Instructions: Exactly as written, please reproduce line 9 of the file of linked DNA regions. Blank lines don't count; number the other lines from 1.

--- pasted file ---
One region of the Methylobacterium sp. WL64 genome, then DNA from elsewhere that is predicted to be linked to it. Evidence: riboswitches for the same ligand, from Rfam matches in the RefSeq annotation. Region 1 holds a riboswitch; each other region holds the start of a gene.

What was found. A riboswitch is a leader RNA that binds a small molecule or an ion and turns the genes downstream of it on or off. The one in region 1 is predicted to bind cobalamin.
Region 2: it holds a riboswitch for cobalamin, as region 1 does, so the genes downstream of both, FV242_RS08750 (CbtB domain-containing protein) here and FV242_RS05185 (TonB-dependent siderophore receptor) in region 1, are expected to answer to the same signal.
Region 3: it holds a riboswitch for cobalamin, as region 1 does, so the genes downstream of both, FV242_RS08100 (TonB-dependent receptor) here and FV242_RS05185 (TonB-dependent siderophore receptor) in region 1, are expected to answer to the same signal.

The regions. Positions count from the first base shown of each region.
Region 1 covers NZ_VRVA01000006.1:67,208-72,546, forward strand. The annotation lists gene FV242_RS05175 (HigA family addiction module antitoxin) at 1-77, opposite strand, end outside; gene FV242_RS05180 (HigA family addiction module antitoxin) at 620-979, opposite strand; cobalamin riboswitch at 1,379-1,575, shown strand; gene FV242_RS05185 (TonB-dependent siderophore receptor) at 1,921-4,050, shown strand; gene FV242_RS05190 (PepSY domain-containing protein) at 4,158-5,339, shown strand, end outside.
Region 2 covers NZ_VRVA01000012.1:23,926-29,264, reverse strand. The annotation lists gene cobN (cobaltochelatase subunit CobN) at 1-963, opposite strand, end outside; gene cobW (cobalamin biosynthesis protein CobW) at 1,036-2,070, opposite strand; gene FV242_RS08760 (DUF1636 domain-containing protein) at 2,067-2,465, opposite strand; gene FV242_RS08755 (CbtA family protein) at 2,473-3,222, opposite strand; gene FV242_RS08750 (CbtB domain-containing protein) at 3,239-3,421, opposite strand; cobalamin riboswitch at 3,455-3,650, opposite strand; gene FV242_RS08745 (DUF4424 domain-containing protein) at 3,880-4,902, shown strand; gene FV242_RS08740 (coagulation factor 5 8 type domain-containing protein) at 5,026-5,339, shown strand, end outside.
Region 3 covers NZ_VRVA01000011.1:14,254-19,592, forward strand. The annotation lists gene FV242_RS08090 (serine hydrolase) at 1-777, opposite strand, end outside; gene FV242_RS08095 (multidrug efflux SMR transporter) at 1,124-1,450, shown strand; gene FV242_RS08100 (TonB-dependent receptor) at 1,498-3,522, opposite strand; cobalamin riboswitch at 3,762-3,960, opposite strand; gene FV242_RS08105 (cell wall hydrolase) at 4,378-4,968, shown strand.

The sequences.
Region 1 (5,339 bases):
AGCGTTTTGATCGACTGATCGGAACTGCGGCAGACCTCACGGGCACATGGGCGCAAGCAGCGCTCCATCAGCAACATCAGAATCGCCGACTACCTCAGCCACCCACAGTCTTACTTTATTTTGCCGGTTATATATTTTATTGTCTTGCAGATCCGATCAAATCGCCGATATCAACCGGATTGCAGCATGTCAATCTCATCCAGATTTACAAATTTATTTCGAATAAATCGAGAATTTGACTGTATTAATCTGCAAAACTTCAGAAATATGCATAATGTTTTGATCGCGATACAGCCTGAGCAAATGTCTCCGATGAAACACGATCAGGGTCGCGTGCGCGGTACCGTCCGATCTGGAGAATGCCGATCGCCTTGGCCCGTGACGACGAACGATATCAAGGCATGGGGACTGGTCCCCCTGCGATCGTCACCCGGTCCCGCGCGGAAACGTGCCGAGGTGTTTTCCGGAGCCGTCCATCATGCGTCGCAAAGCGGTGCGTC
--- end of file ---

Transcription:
The sequences.